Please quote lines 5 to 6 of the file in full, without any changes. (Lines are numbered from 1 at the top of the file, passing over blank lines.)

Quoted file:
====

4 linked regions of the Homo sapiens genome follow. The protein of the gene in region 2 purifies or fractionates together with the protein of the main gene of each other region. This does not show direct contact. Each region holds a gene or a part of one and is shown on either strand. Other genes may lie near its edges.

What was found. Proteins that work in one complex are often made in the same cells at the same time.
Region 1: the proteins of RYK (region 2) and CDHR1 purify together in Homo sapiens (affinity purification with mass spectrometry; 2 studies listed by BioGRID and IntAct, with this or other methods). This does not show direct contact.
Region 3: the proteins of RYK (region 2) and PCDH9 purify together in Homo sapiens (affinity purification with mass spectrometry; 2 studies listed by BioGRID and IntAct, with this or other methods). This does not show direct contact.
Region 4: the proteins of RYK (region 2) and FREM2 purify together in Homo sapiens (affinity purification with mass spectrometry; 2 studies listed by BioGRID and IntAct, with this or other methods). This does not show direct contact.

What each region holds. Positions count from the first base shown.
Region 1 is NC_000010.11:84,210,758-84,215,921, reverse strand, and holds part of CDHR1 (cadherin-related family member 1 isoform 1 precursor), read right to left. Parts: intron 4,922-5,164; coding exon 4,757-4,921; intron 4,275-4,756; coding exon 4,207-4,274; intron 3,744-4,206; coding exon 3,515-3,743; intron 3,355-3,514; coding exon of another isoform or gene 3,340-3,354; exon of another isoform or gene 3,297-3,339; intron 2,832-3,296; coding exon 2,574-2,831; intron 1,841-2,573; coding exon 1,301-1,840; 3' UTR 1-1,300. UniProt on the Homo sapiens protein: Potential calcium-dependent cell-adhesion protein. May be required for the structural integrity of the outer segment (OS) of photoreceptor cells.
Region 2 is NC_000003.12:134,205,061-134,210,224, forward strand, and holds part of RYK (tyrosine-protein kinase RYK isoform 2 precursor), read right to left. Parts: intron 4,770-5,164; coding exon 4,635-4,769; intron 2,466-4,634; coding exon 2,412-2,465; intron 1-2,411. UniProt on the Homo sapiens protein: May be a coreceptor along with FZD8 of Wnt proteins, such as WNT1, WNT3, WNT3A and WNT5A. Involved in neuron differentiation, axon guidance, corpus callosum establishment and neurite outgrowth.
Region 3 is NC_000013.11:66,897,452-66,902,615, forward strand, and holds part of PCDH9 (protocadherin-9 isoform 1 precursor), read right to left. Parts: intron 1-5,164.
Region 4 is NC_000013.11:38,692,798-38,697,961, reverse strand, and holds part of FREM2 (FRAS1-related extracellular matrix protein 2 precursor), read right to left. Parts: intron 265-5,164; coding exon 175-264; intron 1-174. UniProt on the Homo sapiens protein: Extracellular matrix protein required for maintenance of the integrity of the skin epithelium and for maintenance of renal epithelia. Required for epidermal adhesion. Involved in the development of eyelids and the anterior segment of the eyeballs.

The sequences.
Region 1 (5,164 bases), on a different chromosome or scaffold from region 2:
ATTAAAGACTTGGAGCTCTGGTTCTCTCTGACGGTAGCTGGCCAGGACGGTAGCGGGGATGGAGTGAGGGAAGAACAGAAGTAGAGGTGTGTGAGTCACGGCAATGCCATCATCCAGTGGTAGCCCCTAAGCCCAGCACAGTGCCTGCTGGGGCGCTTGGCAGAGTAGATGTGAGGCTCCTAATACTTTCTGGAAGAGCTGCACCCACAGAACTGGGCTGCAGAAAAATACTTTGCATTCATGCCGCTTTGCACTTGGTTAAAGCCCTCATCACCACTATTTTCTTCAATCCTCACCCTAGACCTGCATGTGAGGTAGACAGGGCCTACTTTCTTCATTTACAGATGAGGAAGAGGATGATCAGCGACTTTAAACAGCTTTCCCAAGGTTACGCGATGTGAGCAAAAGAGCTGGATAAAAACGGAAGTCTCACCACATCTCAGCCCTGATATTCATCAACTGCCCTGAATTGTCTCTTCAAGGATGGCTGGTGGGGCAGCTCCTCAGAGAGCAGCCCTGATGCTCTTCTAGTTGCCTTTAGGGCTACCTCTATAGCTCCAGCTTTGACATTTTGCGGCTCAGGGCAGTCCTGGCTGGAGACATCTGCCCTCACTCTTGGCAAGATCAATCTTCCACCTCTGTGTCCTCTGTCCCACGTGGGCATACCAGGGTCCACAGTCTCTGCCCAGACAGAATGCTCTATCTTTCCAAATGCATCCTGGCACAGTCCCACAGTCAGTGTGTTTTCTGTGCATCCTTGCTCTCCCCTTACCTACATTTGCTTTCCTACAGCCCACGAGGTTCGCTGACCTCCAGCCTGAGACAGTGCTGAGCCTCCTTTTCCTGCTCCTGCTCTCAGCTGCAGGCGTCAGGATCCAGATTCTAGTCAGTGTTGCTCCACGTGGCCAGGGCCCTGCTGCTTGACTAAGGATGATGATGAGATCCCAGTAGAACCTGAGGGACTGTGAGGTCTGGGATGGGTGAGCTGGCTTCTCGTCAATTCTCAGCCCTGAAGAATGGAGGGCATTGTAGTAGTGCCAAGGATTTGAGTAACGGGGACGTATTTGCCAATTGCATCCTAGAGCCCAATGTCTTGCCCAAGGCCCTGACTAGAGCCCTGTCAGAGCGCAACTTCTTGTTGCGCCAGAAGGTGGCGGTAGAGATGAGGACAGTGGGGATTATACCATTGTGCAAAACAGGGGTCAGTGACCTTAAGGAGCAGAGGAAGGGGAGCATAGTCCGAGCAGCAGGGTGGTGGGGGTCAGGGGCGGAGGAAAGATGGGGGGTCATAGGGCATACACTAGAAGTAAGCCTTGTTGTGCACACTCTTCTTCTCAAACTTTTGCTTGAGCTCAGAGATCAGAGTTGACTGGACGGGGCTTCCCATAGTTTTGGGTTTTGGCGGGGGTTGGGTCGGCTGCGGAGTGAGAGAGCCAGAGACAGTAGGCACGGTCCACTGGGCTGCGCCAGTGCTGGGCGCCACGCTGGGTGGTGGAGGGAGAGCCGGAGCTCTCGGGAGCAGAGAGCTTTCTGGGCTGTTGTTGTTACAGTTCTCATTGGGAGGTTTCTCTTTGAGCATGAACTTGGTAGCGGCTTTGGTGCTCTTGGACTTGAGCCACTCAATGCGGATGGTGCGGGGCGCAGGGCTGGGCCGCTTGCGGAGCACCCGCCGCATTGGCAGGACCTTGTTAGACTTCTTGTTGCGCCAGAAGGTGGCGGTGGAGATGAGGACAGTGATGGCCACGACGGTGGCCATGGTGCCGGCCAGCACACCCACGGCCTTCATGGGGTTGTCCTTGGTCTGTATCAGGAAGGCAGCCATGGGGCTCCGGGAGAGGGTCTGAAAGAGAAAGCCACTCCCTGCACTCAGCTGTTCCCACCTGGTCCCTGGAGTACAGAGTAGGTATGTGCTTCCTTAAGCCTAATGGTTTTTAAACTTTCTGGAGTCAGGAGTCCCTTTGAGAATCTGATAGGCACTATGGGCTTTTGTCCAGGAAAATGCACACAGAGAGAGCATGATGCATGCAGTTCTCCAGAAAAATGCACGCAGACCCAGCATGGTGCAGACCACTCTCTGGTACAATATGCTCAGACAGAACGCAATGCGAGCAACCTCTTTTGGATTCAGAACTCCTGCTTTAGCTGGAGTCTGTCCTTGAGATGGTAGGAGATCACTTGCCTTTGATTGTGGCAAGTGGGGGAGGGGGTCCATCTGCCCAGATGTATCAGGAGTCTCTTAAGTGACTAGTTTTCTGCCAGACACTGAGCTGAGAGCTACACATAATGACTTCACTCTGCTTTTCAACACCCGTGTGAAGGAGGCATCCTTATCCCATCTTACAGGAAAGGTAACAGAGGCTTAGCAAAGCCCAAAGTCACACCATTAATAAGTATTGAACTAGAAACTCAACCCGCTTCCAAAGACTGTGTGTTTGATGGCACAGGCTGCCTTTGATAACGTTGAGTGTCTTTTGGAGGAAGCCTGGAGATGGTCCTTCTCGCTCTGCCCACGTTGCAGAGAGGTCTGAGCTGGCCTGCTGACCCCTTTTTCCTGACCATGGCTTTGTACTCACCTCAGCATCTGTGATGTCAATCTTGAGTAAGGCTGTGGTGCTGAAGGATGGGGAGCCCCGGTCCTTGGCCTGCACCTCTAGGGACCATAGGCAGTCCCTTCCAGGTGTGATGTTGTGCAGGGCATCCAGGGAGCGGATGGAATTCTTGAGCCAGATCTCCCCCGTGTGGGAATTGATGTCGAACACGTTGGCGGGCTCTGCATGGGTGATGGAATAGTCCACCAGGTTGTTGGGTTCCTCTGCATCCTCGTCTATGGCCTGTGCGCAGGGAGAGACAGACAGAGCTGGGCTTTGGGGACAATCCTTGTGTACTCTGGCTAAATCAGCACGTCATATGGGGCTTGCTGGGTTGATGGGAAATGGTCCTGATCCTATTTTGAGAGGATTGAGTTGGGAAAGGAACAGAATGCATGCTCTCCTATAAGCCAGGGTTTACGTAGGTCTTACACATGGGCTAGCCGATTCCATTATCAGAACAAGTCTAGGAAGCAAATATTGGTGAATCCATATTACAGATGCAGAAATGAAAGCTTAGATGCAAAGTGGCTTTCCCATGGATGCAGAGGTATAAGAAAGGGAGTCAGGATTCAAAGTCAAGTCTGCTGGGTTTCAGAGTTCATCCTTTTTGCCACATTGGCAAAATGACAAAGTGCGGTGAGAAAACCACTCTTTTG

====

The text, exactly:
Region 4: the proteins of RYK (region 2) and FREM2 purify together in Homo sapiens (affinity purification with mass spectrometry; 2 studies listed by BioGRID and IntAct, with this or other methods). This does not show direct contact.

What each region holds. Positions count from the first base shown.